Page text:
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E-government is working for DVLA

A functioning government IT project? Surely not.

Mobile application security vulnerability report

A report from the National Audit Office (NAO) on the use of technology by UK vehicle licensing agencies has found that rare beast - a working government IT project.

It's worth noting though that data security was not part of the government spending watchdog's brief this time.

The NAO looked at six services from three agencies which completed 12.6 million electronic transactions in 2006-2007.

These vary from quite mature services, like booking a driving test, to services such as applying for a provisional license which are quite new and were launched without much marketing.

The NAO found the use of new technology delivered high levels of public satisfaction, reduced delivery times for services, made transactions easier for consumers, and provided extra services - such as the ability to check your driver records.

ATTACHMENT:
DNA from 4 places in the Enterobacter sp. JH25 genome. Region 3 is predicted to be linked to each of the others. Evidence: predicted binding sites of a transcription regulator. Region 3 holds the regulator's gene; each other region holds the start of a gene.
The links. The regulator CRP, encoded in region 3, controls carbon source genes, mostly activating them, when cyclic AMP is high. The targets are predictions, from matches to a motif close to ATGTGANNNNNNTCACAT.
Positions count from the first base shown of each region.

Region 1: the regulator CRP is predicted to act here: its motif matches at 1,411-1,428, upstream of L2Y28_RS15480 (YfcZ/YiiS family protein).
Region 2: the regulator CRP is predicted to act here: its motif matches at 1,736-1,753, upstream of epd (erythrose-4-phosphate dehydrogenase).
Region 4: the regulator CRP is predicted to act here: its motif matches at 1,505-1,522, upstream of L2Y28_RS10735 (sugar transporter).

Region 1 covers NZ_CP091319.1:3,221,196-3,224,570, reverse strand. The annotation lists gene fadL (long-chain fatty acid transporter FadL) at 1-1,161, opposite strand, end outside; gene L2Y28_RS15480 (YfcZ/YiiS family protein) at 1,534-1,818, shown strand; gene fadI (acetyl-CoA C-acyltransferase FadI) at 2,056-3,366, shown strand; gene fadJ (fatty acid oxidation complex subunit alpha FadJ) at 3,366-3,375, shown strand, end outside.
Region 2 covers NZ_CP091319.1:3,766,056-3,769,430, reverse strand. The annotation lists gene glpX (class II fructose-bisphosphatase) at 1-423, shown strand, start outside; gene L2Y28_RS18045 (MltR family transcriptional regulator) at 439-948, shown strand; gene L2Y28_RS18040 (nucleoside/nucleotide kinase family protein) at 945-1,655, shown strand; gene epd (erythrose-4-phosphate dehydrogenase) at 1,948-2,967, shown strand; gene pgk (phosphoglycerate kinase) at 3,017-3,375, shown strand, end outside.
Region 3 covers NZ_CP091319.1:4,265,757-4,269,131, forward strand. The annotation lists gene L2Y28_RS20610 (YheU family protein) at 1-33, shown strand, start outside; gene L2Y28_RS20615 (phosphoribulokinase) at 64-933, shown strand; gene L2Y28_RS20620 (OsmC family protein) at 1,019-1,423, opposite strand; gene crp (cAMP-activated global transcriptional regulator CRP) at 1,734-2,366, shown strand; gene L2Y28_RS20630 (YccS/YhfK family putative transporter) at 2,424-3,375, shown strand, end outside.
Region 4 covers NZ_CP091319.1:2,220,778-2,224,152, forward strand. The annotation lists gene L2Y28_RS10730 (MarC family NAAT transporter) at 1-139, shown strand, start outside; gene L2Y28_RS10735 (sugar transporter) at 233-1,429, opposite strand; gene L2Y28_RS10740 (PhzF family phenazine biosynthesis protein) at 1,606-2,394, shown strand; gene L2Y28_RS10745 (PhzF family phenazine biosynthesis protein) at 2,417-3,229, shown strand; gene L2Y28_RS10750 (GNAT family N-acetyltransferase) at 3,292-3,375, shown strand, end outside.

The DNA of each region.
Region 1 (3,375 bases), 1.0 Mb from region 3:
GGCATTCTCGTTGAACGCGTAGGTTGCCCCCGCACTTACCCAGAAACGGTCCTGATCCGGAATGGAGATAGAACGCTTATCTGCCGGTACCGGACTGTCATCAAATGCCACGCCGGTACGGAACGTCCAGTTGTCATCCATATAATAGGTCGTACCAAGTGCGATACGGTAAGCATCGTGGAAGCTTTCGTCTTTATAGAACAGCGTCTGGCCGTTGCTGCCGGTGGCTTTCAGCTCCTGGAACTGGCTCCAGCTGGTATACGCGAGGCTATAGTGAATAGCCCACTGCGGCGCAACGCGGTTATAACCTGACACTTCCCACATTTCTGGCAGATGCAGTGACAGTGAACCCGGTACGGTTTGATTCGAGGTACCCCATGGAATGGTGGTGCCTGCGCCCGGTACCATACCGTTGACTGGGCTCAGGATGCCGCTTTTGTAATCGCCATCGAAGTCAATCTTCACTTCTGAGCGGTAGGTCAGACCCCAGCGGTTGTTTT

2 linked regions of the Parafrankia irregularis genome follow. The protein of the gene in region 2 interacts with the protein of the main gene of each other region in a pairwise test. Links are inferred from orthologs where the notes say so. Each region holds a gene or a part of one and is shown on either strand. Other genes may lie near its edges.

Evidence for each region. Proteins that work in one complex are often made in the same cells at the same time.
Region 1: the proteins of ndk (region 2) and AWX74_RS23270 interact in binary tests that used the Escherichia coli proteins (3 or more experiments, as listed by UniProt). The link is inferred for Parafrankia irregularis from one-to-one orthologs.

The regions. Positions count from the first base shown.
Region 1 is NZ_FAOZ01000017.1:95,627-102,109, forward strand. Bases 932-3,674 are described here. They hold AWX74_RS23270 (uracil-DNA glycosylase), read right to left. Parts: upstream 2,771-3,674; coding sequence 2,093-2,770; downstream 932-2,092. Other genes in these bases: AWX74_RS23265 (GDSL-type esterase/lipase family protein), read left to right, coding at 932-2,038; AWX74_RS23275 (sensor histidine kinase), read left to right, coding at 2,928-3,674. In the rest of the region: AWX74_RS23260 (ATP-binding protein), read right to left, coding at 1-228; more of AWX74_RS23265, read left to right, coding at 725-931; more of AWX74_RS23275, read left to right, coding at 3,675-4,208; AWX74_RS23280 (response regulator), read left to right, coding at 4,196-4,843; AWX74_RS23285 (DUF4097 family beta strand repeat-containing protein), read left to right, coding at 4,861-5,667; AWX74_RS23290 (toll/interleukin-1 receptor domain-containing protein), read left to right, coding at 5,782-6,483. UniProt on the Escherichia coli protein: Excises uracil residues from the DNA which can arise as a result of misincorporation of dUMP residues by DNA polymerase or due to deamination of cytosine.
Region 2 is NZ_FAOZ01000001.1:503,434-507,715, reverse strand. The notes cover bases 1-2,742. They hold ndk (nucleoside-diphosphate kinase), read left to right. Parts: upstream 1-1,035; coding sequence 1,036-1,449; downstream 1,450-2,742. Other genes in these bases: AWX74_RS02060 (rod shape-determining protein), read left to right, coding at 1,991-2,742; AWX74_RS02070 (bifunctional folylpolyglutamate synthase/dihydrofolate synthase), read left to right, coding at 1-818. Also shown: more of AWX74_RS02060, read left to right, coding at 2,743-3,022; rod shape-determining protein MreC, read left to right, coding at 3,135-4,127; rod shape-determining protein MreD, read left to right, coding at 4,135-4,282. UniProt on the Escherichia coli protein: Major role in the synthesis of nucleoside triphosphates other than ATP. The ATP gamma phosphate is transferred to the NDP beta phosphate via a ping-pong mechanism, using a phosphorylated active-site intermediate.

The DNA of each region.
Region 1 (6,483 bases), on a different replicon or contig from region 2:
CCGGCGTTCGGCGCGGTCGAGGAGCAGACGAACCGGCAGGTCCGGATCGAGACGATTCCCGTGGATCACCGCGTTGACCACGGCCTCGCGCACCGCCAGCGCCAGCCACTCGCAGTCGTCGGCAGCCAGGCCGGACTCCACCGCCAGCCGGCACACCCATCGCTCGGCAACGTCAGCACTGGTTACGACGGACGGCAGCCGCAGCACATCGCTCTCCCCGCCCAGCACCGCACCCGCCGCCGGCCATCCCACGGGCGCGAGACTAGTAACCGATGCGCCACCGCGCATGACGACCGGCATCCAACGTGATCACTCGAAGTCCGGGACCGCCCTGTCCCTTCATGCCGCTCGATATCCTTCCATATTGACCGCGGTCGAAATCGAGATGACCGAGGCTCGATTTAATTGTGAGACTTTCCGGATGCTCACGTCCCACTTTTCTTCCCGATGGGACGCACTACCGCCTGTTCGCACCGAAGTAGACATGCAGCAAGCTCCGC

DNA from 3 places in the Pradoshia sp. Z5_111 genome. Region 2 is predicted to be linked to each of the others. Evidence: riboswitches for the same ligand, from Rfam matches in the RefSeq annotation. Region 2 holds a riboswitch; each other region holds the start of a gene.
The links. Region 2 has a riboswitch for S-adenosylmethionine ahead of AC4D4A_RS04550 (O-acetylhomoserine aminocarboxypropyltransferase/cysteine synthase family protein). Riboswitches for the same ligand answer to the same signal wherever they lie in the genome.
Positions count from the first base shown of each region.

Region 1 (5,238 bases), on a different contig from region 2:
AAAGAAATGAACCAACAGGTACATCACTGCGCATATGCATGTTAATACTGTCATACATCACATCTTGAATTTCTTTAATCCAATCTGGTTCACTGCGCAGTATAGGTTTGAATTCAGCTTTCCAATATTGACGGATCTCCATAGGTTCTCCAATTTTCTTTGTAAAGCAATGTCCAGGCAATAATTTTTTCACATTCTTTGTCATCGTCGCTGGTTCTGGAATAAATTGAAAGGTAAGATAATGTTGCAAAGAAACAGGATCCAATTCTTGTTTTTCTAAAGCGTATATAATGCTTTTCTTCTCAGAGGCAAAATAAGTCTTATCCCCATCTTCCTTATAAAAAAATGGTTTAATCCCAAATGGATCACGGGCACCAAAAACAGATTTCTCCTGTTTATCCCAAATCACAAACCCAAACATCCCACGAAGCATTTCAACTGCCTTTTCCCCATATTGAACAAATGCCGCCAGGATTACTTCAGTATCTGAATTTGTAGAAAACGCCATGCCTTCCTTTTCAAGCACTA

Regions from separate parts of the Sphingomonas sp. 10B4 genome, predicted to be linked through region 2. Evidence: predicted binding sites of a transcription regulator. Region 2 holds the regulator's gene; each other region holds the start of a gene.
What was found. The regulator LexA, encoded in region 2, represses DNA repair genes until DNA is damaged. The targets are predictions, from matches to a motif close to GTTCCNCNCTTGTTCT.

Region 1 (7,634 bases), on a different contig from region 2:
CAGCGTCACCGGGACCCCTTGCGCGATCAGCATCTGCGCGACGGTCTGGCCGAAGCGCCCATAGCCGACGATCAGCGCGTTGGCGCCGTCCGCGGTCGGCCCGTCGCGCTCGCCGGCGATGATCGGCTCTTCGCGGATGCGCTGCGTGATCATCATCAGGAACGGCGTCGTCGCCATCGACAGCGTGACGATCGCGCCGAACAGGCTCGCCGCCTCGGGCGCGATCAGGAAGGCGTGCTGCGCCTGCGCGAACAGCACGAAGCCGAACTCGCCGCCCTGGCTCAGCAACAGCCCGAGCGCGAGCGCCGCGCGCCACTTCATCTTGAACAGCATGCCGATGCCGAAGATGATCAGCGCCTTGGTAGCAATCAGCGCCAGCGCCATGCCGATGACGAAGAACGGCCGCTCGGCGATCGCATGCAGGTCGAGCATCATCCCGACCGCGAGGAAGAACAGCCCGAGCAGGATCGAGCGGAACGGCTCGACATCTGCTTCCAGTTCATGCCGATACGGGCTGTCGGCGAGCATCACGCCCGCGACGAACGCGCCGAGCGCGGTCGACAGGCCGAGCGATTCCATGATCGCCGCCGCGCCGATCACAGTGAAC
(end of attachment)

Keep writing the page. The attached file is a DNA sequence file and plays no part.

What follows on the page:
The introduction of such services has also led to significant savings, the NAO found. The Vehicle and Operator Services Agency got rid of 58 staff and saved £1.4m a year from April 2007. The Driving Standards Agency (DSA) reduced call centres dealing with booking driving tests from two to one. The DSA now has instant access to test results for every test centre and examiner meaning it can more effectively check their performance.

The NAO recommended the DVLA continue its evalution of using email instead of letters to remind people to pay their car tax, and research into whether there is a case to stop using paper tax discs entirely.

The NAO noted the batch of data security problems disclosed by the DVLA on in December 2007 and said it would revisit its conclusions if necessary.

It said "Data security falls out outside the scope of this report, and was therefore not part of our investigation."

The agencies' "customers" will no doubt be comforted to know the front end of the systems work nicely, whatever happens out the back.

The Liberal Democrats said the government needed to improve its data protection policies if it wanted to encourage more people to use online services. ®

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